Reading Recommendations

1.)  I read a very interesting article about a married couple that are pros in preservation, who bought and restored a 1880 Maryland house.  They designed the home  to be energy efficient and wheelchair accessible for their son.  They worked with their local historical commission to be sure that they preserved as many materials as possible, and did not change the front of the home.  They enclosed a side porch and turned it into a hallway so their son’s wheelchair could fit, and they also constructed a new elevator in the back of the home so their son could go upstairs.  The home uses a modern geothermal system to heat and cool the home.  The family also added on a new kitchen, and a studio in which their son could have his physical therapy. They built the home so it included “sustainable preservation.”  The homeowners, Logan and Paca both have a background in preservation, and included their experiences in the restoration work at their own home.

http://www.preservationnation.org/magazine/2011/march-april/designed-for-living.html

 

2.)  The National Trust for Historic Preservation site provides information for those looking for a job in historic preservation.  The site is user friendly, and you may search for jobs by title, or just look at openings by state.

http://www.preservationnation.org/careercenter/?gclid=CLLNydmzjKgCFchg2godlhFKDA

3.)  For those of you who may travel over the summer, below is a site that includes historic hotels, and of course you may search by state.  The site includes over 200 hotels, they are over 50 years old, or are sites of historic importance, or architecture.

http://www.preservationnation.org/travel-and-sites/travel/historic-hotels.html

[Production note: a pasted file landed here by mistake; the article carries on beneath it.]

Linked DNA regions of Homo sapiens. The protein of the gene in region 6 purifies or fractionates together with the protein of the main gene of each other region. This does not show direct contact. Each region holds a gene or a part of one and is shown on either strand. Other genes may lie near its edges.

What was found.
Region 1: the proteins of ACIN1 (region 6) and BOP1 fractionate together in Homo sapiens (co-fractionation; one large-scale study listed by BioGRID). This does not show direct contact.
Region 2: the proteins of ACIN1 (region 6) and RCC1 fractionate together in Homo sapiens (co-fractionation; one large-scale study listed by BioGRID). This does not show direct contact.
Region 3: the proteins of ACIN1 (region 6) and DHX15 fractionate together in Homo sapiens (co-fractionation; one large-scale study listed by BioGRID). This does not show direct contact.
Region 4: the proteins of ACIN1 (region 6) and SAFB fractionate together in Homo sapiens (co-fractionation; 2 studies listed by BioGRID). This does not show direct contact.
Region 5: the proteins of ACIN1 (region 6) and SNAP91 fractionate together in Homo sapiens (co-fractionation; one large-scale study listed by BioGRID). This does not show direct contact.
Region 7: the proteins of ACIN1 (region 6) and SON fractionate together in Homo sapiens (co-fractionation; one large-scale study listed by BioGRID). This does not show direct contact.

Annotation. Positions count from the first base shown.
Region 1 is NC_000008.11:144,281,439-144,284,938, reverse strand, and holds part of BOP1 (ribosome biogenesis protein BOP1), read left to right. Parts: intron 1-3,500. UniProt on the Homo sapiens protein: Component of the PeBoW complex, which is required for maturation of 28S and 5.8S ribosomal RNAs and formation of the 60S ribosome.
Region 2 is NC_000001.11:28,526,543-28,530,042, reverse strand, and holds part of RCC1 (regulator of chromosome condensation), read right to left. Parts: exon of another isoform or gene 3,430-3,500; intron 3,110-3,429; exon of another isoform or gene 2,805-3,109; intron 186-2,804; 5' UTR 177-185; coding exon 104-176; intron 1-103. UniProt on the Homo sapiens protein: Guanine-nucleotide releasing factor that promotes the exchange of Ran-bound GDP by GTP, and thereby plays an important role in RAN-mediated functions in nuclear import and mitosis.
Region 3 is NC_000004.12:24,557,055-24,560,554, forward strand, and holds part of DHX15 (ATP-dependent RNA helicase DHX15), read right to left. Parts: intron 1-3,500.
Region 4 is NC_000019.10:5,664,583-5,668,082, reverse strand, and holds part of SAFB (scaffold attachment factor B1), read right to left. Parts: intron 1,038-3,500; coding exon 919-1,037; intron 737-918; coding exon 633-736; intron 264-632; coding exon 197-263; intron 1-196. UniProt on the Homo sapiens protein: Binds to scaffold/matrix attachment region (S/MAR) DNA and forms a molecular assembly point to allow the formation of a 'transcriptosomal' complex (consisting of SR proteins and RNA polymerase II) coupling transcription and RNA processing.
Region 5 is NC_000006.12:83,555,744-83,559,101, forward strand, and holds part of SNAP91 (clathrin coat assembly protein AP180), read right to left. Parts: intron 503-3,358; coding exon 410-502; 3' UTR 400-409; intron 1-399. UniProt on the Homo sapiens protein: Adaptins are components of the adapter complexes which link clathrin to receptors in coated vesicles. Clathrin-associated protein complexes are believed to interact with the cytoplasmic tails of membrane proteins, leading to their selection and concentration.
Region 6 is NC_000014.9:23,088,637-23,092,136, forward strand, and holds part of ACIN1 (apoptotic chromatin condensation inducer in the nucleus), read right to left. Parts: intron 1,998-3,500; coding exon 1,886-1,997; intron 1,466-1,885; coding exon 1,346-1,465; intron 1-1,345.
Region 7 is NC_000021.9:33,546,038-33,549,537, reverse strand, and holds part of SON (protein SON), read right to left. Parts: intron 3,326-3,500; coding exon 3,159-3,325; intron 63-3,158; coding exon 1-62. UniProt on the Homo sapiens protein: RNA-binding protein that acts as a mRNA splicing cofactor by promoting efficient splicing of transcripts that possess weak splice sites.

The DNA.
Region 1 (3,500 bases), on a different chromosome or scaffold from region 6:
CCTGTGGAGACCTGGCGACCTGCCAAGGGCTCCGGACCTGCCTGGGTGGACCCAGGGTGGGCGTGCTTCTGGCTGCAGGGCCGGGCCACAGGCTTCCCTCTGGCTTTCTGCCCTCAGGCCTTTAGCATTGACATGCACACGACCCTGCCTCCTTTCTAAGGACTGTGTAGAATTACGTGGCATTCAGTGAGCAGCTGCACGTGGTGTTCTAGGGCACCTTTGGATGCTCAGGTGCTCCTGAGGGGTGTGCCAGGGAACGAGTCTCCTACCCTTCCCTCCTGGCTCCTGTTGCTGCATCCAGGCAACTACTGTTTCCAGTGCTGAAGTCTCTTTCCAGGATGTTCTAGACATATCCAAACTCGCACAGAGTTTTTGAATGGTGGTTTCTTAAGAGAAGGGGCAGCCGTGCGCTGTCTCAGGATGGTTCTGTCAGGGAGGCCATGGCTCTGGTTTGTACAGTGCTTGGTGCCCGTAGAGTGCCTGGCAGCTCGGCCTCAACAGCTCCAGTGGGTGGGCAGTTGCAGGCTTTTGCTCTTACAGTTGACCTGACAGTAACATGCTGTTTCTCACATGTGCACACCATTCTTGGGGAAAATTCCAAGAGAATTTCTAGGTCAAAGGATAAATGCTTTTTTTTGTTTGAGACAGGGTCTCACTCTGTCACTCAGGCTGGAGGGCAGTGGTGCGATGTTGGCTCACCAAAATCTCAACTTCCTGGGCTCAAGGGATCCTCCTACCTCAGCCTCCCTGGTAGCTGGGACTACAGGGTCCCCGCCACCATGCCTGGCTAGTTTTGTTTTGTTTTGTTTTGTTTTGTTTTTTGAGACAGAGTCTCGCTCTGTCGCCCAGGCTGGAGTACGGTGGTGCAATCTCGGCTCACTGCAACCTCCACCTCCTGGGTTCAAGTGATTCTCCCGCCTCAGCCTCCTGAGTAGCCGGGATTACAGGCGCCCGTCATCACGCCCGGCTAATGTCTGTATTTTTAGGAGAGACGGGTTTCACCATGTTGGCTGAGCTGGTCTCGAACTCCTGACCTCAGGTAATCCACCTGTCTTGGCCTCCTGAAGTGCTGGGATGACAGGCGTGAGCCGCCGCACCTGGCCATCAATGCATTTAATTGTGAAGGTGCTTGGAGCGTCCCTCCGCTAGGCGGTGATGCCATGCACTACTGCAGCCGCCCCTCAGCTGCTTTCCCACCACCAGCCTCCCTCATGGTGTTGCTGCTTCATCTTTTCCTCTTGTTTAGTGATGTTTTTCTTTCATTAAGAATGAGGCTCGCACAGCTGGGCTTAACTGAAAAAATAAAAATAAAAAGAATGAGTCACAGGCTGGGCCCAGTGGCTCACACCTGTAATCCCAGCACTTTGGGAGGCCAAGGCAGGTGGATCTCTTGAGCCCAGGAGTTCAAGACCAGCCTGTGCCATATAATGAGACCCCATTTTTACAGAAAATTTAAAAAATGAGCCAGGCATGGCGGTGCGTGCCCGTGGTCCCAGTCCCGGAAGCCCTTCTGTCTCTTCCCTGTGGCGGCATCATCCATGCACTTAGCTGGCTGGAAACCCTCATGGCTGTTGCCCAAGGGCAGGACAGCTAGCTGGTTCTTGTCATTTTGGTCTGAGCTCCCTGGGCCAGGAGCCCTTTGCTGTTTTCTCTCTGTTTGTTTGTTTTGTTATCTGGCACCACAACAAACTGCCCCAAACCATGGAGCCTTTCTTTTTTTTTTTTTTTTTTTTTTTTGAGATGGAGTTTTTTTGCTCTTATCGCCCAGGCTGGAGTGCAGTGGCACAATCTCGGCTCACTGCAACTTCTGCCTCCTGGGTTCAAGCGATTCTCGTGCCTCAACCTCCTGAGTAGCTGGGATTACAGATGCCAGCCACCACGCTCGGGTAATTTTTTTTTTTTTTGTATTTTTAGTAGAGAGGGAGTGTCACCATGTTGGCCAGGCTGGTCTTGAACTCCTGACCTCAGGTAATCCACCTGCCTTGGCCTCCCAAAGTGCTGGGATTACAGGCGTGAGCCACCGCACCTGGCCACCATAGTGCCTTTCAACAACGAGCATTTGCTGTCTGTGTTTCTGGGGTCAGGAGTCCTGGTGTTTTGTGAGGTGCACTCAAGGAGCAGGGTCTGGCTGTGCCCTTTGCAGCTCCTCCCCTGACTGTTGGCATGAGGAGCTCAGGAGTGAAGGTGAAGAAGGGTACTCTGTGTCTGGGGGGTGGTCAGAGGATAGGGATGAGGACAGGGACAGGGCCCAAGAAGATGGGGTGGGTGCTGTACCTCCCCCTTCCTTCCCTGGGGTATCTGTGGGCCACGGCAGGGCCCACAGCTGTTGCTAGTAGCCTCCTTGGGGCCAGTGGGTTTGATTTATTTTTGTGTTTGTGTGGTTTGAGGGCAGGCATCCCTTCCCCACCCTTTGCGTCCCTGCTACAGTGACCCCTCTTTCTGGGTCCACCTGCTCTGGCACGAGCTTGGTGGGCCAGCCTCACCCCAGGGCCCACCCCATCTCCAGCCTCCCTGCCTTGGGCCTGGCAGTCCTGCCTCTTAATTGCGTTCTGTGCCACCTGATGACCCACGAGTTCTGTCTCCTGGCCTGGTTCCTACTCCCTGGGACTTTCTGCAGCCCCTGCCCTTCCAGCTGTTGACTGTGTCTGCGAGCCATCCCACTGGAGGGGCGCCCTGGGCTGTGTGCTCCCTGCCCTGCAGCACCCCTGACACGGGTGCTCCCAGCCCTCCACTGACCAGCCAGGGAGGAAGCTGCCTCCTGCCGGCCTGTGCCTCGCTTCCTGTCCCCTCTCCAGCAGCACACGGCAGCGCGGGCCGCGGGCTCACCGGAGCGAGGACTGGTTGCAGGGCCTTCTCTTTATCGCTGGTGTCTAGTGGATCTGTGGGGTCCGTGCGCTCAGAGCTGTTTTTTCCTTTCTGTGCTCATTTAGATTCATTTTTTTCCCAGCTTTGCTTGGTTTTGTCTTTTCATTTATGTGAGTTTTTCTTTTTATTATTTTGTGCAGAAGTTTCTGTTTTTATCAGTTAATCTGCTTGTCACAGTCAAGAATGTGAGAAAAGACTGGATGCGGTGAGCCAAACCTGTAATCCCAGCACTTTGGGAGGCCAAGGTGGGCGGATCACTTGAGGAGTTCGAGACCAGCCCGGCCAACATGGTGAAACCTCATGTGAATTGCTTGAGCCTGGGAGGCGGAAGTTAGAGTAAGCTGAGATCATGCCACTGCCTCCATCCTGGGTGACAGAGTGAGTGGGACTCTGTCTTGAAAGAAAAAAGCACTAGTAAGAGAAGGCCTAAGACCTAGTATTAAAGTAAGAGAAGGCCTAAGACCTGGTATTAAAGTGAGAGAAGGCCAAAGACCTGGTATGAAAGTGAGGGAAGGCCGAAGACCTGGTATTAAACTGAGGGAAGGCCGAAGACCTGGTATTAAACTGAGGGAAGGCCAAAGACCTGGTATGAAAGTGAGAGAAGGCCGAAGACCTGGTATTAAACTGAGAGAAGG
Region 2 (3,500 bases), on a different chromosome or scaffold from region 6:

5 thoughts on “Reading Recommendations”

  1. “Sustainable preservation” (as mentioned in the first article) seems to me like it should be the primary objective of any preservation project. Whereas a dilapidated home with narrow hallways, etc. would have served no purpose for Paca and Logan’s family, they created a livable space while retaining as much historical integrity as possible. I wonder, if a homeowner in the North End became wheelchair bound and needed to widen the hallways, would this be allowed?!

  2. Since I got to stay in 2 historic hotels over Spring Break I now highly recommend the experience. It’s good there is a website to look up these places because I was very tempted to steal the lovely book at one of the hotels that showcased these beautiful places.

  3. This is all great, and I have thought of many of the same things as my husband and I try to preserve our 1941 Tudor Revival house. But this post just reinforces a thought in me about how preservation. It seems that preservation is only for the people who can afford to do it. What about the rest of us? What are our options? Or is what we do not preservation, and only thriftiness?

  4. Sorry about that last post, I hit the submit button without thinking! I defended my master’s project today and my brain is mush. I apologize.
    I wanted to comment on the National Trust for Historic Preservation link with the story about the couple that restored their Victorian home. I have thought about many of the same things that it mentions as my husband and I try to restore the new house that we bought. But unlike the couple in the story, we do not have that much money. How could we hire professionals to do the work for us? The story just reinforced one of the aspects of preservation that I keep hoping is not true. It just seems that historic preservation is only for the people who can afford it, and who can pay the specialists to do the work. What about everyone else who wants to participate? Am I just cheap because I have to strip the paint off of my own wood windows? What will happen when I need to take out those massive windows and fix them? Am I doing historic preservation, or am I only thrifty?

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